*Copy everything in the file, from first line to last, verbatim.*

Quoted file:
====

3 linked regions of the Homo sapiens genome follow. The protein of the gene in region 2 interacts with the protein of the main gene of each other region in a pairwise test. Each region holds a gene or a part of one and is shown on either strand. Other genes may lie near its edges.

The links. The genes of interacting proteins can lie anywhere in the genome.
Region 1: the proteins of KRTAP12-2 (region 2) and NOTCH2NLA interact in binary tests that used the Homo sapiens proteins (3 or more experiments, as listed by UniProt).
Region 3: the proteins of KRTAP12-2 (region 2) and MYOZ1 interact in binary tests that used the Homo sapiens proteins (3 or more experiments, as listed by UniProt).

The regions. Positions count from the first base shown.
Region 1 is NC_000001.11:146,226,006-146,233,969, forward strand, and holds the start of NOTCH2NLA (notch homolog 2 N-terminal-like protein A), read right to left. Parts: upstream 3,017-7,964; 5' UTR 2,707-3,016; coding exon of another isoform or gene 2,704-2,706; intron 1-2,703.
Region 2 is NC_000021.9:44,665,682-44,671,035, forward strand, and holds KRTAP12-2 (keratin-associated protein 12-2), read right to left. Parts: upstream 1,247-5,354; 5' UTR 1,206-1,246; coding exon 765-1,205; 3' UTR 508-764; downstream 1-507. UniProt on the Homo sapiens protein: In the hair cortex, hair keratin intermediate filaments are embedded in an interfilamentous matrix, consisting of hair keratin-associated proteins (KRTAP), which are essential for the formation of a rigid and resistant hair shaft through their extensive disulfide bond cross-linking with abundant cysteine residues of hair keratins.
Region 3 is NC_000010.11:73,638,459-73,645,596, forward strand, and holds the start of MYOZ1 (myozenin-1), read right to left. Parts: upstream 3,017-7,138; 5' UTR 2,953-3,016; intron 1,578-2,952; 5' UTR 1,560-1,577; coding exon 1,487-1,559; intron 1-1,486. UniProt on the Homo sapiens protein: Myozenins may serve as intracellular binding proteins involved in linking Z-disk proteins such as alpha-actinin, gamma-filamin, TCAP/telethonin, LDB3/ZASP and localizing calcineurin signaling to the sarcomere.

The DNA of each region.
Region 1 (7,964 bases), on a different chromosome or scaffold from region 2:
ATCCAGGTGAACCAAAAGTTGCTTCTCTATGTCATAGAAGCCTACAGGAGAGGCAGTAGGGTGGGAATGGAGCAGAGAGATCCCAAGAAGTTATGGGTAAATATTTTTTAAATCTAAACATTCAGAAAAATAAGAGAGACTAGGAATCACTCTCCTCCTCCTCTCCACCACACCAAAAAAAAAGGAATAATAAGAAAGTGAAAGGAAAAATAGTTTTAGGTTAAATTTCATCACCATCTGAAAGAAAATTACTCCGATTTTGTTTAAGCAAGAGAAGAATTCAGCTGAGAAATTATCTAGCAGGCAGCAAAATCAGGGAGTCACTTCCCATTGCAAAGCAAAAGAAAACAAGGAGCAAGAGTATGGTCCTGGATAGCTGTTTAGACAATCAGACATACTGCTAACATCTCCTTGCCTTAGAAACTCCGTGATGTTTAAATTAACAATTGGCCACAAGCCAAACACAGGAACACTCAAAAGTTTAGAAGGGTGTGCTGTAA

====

3 linked regions of the Homo sapiens genome follow. The protein of the gene in region 2 interacts with the protein of the main gene of each other region in a pairwise test. Each region holds a gene or a part of one and is shown on either strand. Other genes may lie near its edges.

The links. The genes of interacting proteins can lie anywhere in the genome.
Region 1: the proteins of KRTAP12-2 (region 2) and NOTCH2NLA interact in binary tests that used the Homo sapiens proteins (3 or more experiments, as listed by UniProt).
Region 3: the proteins of KRTAP12-2 (region 2) and MYOZ1 interact in binary tests that used the Homo sapiens proteins (3 or more experiments, as listed by UniProt).

The regions. Positions count from the first base shown.
Region 1 is NC_000001.11:146,226,006-146,233,969, forward strand, and holds the start of NOTCH2NLA (notch homolog 2 N-terminal-like protein A), read right to left. Parts: upstream 3,017-7,964; 5' UTR 2,707-3,016; coding exon of another isoform or gene 2,704-2,706; intron 1-2,703.
Region 2 is NC_000021.9:44,665,682-44,671,035, forward strand, and holds KRTAP12-2 (keratin-associated protein 12-2), read right to left. Parts: upstream 1,247-5,354; 5' UTR 1,206-1,246; coding exon 765-1,205; 3' UTR 508-764; downstream 1-507. UniProt on the Homo sapiens protein: In the hair cortex, hair keratin intermediate filaments are embedded in an interfilamentous matrix, consisting of hair keratin-associated proteins (KRTAP), which are essential for the formation of a rigid and resistant hair shaft through their extensive disulfide bond cross-linking with abundant cysteine residues of hair keratins.
Region 3 is NC_000010.11:73,638,459-73,645,596, forward strand, and holds the start of MYOZ1 (myozenin-1), read right to left. Parts: upstream 3,017-7,138; 5' UTR 2,953-3,016; intron 1,578-2,952; 5' UTR 1,560-1,577; coding exon 1,487-1,559; intron 1-1,486. UniProt on the Homo sapiens protein: Myozenins may serve as intracellular binding proteins involved in linking Z-disk proteins such as alpha-actinin, gamma-filamin, TCAP/telethonin, LDB3/ZASP and localizing calcineurin signaling to the sarcomere.

The DNA of each region.
Region 1 (7,964 bases), on a different chromosome or scaffold from region 2:
ATCCAGGTGAACCAAAAGTTGCTTCTCTATGTCATAGAAGCCTACAGGAGAGGCAGTAGGGTGGGAATGGAGCAGAGAGATCCCAAGAAGTTATGGGTAAATATTTTTTAAATCTAAACATTCAGAAAAATAAGAGAGACTAGGAATCACTCTCCTCCTCCTCTCCACCACACCAAAAAAAAAGGAATAATAAGAAAGTGAAAGGAAAAATAGTTTTAGGTTAAATTTCATCACCATCTGAAAGAAAATTACTCCGATTTTGTTTAAGCAAGAGAAGAATTCAGCTGAGAAATTATCTAGCAGGCAGCAAAATCAGGGAGTCACTTCCCATTGCAAAGCAAAAGAAAACAAGGAGCAAGAGTATGGTCCTGGATAGCTGTTTAGACAATCAGACATACTGCTAACATCTCCTTGCCTTAGAAACTCCGTGATGTTTAAATTAACAATTGGCCACAAGCCAAACACAGGAACACTCAAAAGTTTAGAAGGGTGTGCTGTAA